The Automatic Stay created by Bankruptcy Code § 362 is the most important protection afforded to a debtor by the filing of a bankruptcy petition under Chapter 7, Chapter 13, or Chapter 11, and it goes into effect immediately upon the filing of the petition. The Automatic Stay prevents most creditors from doing anything to collect or enforce their pre-petition claim (i.e. claim arose before the bankruptcy filing) against the debtor, and prohibits such debt collection practices as dunning phone calls and collection letters and the commencement or continuation of wage garnishments and bank account restraints, repossessions and lawsuits, including foreclosures.
The Automatic Stay continues in effect after you receive your Discharge in the form of the Discharge Injunction created by Bankruptcy Code § 524(a), which prevents creditors from trying to collect from the debtor personally on the debts that were discharged.
In certain circumstances, a creditor (usually) possessing a secured debt may bring a motion in Bankruptcy Court seeking relief from the Automatic Stay so they can resume their collection or foreclosure efforts. A secured debt is one in which a creditor has a lien on some item of debtor’s property to insure payment of the debt. The most common examples of secured debt are home mortgages and car loans. The motion referred to herein is typically made when a debtor fails to make his mortgage or car payment after the bankruptcy has been filed. If such a motion is made in your case, it should be discussed with the attorney in our law firm handling your case.
There are certain collection activities in certain types of matters that are not barred by the Automatic Stay or the Discharge Injunction. Most of these exceptions do not impact the typical consumer debtor, but the few that do generally have to do with pending criminal prosecutions, certain income tax proceedings and those proceedings involving paternity, child custody and support and alimony.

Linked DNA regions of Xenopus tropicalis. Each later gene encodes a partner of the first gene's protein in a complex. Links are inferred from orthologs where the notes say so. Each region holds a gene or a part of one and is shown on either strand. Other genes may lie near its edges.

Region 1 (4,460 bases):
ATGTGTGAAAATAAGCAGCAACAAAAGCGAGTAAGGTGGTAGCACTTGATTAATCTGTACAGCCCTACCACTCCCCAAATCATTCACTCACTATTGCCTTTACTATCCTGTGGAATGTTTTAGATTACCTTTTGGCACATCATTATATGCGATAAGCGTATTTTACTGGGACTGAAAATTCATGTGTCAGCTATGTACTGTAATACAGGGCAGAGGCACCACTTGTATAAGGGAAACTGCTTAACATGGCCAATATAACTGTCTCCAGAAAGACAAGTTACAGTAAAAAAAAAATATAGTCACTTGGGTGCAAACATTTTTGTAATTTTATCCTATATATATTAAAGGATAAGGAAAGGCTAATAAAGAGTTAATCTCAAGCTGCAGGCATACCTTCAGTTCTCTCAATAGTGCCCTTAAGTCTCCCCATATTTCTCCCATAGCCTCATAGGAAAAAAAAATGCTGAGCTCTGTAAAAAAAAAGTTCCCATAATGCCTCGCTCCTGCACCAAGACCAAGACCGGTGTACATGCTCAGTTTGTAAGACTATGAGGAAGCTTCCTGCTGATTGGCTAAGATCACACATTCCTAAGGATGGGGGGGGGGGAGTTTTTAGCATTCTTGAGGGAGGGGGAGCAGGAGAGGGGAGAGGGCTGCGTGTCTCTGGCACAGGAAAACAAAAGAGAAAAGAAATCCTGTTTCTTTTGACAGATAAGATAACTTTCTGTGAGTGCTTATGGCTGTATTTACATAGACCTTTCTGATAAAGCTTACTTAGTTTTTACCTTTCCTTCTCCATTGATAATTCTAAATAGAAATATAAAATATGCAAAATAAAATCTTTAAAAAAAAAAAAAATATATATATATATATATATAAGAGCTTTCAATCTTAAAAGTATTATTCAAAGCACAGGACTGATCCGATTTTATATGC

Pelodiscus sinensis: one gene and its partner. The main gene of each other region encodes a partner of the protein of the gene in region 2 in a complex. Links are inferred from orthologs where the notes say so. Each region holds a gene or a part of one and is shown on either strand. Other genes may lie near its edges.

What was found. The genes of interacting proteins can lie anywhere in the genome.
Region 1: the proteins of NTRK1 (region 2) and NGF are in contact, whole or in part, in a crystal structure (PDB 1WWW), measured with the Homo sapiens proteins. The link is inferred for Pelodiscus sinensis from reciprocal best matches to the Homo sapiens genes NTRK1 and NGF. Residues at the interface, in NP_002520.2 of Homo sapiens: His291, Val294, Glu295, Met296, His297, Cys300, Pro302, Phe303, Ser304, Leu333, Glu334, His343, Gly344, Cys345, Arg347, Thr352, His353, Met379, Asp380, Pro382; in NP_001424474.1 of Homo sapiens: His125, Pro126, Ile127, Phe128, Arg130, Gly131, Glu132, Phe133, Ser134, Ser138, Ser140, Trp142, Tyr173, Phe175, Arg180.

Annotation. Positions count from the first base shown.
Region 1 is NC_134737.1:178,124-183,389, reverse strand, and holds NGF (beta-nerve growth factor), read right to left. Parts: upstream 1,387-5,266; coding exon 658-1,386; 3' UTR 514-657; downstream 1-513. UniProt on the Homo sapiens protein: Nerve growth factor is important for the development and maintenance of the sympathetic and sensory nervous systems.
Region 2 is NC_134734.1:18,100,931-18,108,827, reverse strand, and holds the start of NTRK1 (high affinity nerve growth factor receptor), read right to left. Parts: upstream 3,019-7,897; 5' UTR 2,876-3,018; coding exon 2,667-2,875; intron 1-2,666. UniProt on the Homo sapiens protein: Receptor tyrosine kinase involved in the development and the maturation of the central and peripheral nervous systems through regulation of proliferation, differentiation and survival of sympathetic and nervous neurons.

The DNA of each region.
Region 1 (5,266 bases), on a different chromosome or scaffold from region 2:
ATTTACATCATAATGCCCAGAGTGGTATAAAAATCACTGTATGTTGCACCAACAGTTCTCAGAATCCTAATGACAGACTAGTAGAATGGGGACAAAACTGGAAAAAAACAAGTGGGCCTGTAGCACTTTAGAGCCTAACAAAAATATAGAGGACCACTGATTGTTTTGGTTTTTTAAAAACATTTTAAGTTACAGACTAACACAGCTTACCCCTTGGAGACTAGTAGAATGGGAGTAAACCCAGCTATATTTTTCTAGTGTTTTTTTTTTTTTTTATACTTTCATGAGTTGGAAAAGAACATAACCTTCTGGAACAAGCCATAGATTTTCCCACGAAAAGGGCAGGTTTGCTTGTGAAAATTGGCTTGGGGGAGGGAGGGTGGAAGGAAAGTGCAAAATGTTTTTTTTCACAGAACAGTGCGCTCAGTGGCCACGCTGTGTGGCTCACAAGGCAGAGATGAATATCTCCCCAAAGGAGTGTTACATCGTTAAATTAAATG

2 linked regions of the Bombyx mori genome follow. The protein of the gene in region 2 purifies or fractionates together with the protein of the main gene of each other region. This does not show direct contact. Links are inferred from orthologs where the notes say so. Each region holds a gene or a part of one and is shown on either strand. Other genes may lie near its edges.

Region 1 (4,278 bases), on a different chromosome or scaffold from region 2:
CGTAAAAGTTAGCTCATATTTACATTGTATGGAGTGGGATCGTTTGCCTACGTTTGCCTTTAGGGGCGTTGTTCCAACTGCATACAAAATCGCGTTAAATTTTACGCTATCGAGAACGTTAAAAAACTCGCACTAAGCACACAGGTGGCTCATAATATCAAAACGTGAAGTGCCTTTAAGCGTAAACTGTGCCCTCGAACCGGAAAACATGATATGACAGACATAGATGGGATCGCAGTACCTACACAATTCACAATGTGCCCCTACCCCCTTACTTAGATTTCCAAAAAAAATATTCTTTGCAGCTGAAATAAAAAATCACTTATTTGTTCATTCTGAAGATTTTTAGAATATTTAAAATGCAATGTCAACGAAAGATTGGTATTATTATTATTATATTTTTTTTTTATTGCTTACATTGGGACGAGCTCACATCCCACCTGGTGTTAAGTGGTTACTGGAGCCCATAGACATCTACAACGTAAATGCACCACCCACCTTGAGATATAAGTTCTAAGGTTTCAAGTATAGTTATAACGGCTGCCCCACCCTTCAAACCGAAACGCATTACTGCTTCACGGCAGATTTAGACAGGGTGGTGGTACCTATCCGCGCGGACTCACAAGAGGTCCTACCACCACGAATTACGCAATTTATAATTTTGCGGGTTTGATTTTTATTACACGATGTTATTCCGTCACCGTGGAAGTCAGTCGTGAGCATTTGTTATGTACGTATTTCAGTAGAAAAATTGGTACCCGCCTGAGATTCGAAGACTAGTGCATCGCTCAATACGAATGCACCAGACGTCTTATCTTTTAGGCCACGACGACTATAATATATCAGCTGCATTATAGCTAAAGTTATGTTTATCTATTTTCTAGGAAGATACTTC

A creditor violates the Automatic Stay when they know that a debtor has filed for bankruptcy but, without first obtaining Bankruptcy Court permission, still continue with their efforts to collect their debt or repossess collateral. If this happens, you should immediately convey this information to the attorney in our law firm handling your bankruptcy case. While many violations of the Automatic Stay are not intentional and are easily resolved by a single phone call or fax, there are times when a creditor’s actions in violation of the Automatic Stay are intentional and persistent and obnoxious, and can cause an already stressed out debtor additional emotional and financial grief. In these circumstances, a motion seeking sanctions can be made to the Bankruptcy Court, and it is not unusual for the Court to award damages and attorney’s fees to the aggrieved debtor upon proper proof being presented establishing the debtor’s claim. Motions seeking sanctions can also be made when a creditor violates the Discharge Injunction. Even though you may feel that your bankruptcy case is “over”, if the Discharge Injunction is being violated, you should convey this information to the attorney in our law firm handling your bankruptcy case. Our Experienced Bankruptcy Law Firm will continue to defend and protect your rights for as long as it’s necessary.